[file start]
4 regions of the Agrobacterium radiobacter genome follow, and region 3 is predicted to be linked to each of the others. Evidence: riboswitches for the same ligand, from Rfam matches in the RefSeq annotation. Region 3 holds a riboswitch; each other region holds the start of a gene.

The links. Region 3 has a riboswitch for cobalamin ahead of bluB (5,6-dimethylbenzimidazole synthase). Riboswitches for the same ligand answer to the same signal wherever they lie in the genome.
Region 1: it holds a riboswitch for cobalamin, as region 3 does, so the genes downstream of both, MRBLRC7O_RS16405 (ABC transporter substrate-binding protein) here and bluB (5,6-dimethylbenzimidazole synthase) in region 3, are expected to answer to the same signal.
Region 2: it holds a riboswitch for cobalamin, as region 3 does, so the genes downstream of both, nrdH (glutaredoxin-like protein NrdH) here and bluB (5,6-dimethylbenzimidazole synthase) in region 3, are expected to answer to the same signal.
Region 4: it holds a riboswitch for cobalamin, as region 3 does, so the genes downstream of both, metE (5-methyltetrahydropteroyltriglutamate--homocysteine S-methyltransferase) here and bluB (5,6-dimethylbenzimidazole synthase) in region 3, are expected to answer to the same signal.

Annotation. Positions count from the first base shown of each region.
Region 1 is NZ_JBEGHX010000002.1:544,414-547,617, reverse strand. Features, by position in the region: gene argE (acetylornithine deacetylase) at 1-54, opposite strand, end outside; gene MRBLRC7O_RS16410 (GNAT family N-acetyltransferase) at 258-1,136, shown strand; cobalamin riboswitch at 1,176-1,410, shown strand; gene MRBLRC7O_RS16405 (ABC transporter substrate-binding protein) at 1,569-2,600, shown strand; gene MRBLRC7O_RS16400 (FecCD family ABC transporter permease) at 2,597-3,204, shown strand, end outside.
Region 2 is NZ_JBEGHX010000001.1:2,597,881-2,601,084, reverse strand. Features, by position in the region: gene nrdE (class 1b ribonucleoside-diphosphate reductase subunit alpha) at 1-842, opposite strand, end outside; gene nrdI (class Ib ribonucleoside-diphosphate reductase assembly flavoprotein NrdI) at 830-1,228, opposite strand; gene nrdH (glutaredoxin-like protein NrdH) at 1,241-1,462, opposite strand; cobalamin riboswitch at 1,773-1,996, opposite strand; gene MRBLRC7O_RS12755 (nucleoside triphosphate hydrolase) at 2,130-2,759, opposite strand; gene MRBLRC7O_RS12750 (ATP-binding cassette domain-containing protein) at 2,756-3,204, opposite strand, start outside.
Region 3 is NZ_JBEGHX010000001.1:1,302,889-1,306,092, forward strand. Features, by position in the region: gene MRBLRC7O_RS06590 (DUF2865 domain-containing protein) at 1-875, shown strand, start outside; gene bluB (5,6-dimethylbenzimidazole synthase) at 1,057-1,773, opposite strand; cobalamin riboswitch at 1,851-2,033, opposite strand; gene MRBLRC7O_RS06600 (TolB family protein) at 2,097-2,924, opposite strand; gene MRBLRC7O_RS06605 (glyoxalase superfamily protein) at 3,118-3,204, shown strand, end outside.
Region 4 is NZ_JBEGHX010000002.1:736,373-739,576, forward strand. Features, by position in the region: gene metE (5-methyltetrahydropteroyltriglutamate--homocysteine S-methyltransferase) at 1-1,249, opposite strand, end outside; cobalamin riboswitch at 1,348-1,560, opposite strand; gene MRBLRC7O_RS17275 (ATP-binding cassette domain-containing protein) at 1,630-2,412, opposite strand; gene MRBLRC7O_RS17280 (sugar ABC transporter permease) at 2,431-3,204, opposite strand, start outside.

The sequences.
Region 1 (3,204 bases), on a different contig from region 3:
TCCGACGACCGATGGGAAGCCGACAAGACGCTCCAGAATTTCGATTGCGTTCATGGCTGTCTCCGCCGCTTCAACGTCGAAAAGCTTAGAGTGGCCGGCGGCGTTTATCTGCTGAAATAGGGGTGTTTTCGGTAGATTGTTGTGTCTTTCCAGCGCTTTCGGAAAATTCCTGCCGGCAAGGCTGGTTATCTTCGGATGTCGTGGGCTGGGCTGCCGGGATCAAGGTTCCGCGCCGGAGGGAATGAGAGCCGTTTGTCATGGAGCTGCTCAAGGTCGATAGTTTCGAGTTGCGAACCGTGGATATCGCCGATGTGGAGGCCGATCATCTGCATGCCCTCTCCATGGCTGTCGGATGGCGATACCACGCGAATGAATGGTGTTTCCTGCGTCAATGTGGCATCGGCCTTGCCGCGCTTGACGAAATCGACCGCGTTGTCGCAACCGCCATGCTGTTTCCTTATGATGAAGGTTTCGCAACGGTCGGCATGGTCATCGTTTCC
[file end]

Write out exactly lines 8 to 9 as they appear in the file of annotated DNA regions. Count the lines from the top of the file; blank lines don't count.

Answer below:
Region 2 is NZ_JBEGHX010000001.1:2,597,881-2,601,084, reverse strand. Features, by position in the region: gene nrdE (class 1b ribonucleoside-diphosphate reductase subunit alpha) at 1-842, opposite strand, end outside; gene nrdI (class Ib ribonucleoside-diphosphate reductase assembly flavoprotein NrdI) at 830-1,228, opposite strand; gene nrdH (glutaredoxin-like protein NrdH) at 1,241-1,462, opposite strand; cobalamin riboswitch at 1,773-1,996, opposite strand; gene MRBLRC7O_RS12755 (nucleoside triphosphate hydrolase) at 2,130-2,759, opposite strand; gene MRBLRC7O_RS12750 (ATP-binding cassette domain-containing protein) at 2,756-3,204, opposite strand, start outside.
Region 3 is NZ_JBEGHX010000001.1:1,302,889-1,306,092, forward strand. Features, by position in the region: gene MRBLRC7O_RS06590 (DUF2865 domain-containing protein) at 1-875, shown strand, start outside; gene bluB (5,6-dimethylbenzimidazole synthase) at 1,057-1,773, opposite strand; cobalamin riboswitch at 1,851-2,033, opposite strand; gene MRBLRC7O_RS06600 (TolB family protein) at 2,097-2,924, opposite strand; gene MRBLRC7O_RS06605 (glyoxalase superfamily protein) at 3,118-3,204, shown strand, end outside.